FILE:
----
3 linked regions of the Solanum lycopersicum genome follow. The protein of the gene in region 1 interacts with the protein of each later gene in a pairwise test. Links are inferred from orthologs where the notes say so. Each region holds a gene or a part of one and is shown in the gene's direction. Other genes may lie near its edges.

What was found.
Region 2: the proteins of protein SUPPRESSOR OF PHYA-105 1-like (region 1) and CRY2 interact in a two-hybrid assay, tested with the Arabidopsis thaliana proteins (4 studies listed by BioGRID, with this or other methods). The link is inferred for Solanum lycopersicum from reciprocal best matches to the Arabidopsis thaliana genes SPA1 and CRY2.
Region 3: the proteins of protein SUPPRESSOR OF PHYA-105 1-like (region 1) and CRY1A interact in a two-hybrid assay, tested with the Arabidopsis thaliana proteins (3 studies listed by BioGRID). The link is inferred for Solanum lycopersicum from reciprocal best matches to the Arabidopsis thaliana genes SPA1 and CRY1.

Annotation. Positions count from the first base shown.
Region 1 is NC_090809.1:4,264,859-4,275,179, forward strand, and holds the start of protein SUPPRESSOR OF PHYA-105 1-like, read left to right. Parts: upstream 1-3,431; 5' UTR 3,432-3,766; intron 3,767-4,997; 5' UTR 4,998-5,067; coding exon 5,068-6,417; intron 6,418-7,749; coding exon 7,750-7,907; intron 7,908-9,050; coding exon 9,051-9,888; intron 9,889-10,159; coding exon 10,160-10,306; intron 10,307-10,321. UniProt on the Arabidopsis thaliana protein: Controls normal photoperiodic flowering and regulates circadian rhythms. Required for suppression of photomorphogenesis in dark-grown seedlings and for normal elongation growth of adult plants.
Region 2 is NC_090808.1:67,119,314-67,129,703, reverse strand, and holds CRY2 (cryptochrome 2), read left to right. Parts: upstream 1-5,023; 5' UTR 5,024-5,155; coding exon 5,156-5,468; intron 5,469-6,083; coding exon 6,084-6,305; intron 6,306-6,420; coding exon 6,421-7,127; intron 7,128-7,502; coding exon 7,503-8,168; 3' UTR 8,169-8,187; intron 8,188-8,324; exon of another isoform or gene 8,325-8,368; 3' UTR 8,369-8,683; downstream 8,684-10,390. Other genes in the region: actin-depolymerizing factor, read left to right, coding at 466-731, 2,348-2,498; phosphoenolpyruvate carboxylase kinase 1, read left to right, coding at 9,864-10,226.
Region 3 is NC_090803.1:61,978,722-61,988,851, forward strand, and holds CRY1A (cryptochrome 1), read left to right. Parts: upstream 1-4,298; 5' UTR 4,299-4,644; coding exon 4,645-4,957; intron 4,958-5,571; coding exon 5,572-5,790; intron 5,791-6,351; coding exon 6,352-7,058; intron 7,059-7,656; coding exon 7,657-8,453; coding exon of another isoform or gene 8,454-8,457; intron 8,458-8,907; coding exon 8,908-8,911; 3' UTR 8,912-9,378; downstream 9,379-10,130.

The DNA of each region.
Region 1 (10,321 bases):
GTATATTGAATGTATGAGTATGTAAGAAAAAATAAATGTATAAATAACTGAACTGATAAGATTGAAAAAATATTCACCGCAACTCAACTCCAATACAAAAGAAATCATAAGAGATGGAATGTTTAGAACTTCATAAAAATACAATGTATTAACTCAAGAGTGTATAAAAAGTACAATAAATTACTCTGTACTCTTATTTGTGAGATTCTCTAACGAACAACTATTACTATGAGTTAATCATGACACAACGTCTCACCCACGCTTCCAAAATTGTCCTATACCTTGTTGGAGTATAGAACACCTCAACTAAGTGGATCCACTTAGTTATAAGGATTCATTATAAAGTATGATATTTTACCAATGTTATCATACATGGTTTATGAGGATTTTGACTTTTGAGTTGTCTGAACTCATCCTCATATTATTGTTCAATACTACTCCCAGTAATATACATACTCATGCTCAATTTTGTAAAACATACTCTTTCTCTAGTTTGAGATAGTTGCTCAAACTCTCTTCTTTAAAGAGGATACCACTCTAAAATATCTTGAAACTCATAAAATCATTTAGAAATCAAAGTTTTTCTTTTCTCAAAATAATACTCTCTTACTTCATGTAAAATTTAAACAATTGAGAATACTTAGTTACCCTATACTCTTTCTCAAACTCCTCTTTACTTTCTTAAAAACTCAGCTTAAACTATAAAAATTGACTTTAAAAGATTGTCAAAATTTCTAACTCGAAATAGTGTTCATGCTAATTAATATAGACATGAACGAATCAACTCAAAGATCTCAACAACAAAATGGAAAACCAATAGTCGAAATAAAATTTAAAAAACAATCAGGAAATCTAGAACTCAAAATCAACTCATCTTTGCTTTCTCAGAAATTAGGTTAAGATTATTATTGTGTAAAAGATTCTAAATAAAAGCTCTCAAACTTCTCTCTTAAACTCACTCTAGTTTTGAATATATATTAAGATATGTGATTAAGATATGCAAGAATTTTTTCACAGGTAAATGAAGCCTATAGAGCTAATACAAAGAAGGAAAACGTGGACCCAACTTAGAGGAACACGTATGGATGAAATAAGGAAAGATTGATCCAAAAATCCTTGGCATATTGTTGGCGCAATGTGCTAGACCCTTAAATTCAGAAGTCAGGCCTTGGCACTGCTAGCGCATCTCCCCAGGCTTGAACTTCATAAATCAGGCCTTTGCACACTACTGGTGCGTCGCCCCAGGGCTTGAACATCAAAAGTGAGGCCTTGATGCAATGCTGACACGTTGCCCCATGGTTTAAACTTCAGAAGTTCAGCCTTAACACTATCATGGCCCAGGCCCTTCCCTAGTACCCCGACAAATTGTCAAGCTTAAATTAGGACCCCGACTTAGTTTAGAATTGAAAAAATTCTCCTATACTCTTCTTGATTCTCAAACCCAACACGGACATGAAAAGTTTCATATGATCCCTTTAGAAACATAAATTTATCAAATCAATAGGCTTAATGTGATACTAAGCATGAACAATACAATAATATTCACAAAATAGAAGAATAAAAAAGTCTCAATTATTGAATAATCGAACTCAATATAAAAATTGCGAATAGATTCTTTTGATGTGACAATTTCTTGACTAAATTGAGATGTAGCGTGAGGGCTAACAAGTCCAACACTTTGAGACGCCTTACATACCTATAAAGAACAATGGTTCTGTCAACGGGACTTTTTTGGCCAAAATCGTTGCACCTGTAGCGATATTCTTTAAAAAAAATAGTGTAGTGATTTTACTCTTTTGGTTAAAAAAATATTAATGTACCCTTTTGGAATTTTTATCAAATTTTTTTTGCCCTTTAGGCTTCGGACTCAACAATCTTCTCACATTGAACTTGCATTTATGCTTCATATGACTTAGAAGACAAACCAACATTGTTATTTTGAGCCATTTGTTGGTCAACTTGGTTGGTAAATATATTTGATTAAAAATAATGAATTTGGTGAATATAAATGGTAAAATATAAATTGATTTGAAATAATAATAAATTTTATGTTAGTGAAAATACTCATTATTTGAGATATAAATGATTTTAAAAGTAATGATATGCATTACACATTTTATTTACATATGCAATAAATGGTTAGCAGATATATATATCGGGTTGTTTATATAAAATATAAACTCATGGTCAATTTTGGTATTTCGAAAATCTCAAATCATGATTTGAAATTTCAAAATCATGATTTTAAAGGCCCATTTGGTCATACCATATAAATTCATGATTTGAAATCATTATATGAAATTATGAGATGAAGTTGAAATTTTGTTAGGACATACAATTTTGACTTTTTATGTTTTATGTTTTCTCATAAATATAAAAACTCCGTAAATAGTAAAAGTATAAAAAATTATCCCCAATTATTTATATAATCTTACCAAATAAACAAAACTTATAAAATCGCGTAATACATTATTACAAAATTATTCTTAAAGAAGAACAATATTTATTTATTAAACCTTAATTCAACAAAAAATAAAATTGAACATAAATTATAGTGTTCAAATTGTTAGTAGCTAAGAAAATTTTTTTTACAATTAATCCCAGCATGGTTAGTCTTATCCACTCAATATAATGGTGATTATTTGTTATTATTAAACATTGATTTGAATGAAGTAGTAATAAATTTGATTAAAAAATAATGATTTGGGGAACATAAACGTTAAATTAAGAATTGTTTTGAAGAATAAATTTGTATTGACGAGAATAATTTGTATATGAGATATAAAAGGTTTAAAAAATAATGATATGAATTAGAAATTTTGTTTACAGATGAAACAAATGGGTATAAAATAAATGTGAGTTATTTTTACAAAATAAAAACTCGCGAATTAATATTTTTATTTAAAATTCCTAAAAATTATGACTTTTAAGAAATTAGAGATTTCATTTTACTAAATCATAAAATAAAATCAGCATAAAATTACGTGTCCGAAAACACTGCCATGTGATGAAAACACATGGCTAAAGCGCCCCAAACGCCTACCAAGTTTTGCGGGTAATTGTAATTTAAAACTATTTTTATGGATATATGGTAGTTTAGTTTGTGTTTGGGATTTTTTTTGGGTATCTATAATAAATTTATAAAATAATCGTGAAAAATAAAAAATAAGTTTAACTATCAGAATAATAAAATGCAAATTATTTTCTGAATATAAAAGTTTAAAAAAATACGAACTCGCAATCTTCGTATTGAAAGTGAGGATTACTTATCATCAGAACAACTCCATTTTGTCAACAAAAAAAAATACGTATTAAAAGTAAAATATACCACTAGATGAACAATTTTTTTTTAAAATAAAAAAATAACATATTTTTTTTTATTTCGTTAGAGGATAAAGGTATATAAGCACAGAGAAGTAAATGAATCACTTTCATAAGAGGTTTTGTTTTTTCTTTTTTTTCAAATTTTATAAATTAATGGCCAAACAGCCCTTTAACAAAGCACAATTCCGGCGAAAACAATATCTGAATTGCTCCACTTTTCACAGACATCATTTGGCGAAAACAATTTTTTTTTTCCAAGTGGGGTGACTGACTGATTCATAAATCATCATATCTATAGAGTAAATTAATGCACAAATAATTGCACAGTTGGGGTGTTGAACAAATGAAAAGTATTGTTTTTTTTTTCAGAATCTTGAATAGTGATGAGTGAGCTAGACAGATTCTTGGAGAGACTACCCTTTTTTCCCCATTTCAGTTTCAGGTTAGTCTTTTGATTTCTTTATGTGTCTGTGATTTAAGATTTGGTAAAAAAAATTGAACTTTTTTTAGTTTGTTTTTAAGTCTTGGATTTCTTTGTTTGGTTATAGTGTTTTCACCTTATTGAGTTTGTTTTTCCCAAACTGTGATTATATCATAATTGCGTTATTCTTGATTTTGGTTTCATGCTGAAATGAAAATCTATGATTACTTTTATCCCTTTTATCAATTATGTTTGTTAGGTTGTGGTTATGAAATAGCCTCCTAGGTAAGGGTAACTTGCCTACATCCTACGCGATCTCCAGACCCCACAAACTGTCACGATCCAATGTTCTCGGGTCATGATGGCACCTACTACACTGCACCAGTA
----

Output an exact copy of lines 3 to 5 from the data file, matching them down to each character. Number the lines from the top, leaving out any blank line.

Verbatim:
Region 2: the proteins of protein SUPPRESSOR OF PHYA-105 1-like (region 1) and CRY2 interact in a two-hybrid assay, tested with the Arabidopsis thaliana proteins (4 studies listed by BioGRID, with this or other methods). The link is inferred for Solanum lycopersicum from reciprocal best matches to the Arabidopsis thaliana genes SPA1 and CRY2.
Region 3: the proteins of protein SUPPRESSOR OF PHYA-105 1-like (region 1) and CRY1A interact in a two-hybrid assay, tested with the Arabidopsis thaliana proteins (3 studies listed by BioGRID). The link is inferred for Solanum lycopersicum from reciprocal best matches to the Arabidopsis thaliana genes SPA1 and CRY1.

Annotation. Positions count from the first base shown.